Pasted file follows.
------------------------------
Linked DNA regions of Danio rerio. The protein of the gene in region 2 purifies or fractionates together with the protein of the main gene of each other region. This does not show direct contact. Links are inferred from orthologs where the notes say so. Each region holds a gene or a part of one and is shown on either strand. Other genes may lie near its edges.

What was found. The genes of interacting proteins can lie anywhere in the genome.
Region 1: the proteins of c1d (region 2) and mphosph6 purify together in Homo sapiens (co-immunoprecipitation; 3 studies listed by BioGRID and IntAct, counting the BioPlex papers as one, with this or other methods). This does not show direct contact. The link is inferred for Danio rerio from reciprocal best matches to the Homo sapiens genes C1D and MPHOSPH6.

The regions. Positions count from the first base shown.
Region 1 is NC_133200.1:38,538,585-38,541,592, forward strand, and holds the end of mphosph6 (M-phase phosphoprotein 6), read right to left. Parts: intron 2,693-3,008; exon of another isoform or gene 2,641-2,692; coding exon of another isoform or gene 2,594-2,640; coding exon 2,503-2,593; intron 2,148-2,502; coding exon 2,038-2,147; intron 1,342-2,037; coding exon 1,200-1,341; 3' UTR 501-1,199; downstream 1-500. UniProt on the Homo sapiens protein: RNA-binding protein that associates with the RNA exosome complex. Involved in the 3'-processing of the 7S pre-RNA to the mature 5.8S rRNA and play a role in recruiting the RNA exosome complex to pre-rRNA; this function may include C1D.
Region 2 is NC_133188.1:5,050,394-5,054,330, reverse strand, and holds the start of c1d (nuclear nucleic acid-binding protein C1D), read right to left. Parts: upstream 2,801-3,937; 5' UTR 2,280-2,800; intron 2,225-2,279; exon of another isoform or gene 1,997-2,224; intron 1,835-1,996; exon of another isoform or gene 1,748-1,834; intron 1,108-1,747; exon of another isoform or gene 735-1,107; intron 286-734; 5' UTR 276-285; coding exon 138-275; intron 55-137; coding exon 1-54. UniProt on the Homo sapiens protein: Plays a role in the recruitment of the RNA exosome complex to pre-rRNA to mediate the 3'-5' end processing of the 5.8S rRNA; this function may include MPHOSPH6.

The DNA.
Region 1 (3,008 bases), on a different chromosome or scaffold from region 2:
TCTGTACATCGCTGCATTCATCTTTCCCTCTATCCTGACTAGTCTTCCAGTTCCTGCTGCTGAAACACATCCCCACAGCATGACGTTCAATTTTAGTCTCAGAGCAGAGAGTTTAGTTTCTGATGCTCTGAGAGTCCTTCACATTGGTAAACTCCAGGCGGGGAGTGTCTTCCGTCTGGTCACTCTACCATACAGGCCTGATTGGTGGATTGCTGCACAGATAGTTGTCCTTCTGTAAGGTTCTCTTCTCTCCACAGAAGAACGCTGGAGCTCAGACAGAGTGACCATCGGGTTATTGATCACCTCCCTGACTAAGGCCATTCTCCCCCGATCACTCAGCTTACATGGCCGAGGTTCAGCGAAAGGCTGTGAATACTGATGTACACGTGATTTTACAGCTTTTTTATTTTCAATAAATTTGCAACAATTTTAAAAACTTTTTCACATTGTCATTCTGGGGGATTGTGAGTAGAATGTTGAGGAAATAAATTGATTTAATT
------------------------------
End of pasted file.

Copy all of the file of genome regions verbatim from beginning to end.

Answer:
Linked DNA regions of Danio rerio. The protein of the gene in region 2 purifies or fractionates together with the protein of the main gene of each other region. This does not show direct contact. Links are inferred from orthologs where the notes say so. Each region holds a gene or a part of one and is shown on either strand. Other genes may lie near its edges.

What was found. The genes of interacting proteins can lie anywhere in the genome.
Region 1: the proteins of c1d (region 2) and mphosph6 purify together in Homo sapiens (co-immunoprecipitation; 3 studies listed by BioGRID and IntAct, counting the BioPlex papers as one, with this or other methods). This does not show direct contact. The link is inferred for Danio rerio from reciprocal best matches to the Homo sapiens genes C1D and MPHOSPH6.

The regions. Positions count from the first base shown.
Region 1 is NC_133200.1:38,538,585-38,541,592, forward strand, and holds the end of mphosph6 (M-phase phosphoprotein 6), read right to left. Parts: intron 2,693-3,008; exon of another isoform or gene 2,641-2,692; coding exon of another isoform or gene 2,594-2,640; coding exon 2,503-2,593; intron 2,148-2,502; coding exon 2,038-2,147; intron 1,342-2,037; coding exon 1,200-1,341; 3' UTR 501-1,199; downstream 1-500. UniProt on the Homo sapiens protein: RNA-binding protein that associates with the RNA exosome complex. Involved in the 3'-processing of the 7S pre-RNA to the mature 5.8S rRNA and play a role in recruiting the RNA exosome complex to pre-rRNA; this function may include C1D.
Region 2 is NC_133188.1:5,050,394-5,054,330, reverse strand, and holds the start of c1d (nuclear nucleic acid-binding protein C1D), read right to left. Parts: upstream 2,801-3,937; 5' UTR 2,280-2,800; intron 2,225-2,279; exon of another isoform or gene 1,997-2,224; intron 1,835-1,996; exon of another isoform or gene 1,748-1,834; intron 1,108-1,747; exon of another isoform or gene 735-1,107; intron 286-734; 5' UTR 276-285; coding exon 138-275; intron 55-137; coding exon 1-54. UniProt on the Homo sapiens protein: Plays a role in the recruitment of the RNA exosome complex to pre-rRNA to mediate the 3'-5' end processing of the 5.8S rRNA; this function may include MPHOSPH6.

The DNA.
Region 1 (3,008 bases), on a different chromosome or scaffold from region 2:
TCTGTACATCGCTGCATTCATCTTTCCCTCTATCCTGACTAGTCTTCCAGTTCCTGCTGCTGAAACACATCCCCACAGCATGACGTTCAATTTTAGTCTCAGAGCAGAGAGTTTAGTTTCTGATGCTCTGAGAGTCCTTCACATTGGTAAACTCCAGGCGGGGAGTGTCTTCCGTCTGGTCACTCTACCATACAGGCCTGATTGGTGGATTGCTGCACAGATAGTTGTCCTTCTGTAAGGTTCTCTTCTCTCCACAGAAGAACGCTGGAGCTCAGACAGAGTGACCATCGGGTTATTGATCACCTCCCTGACTAAGGCCATTCTCCCCCGATCACTCAGCTTACATGGCCGAGGTTCAGCGAAAGGCTGTGAATACTGATGTACACGTGATTTTACAGCTTTTTTATTTTCAATAAATTTGCAACAATTTTAAAAACTTTTTCACATTGTCATTCTGGGGGATTGTGAGTAGAATGTTGAGGAAATAAATTGATTTAATT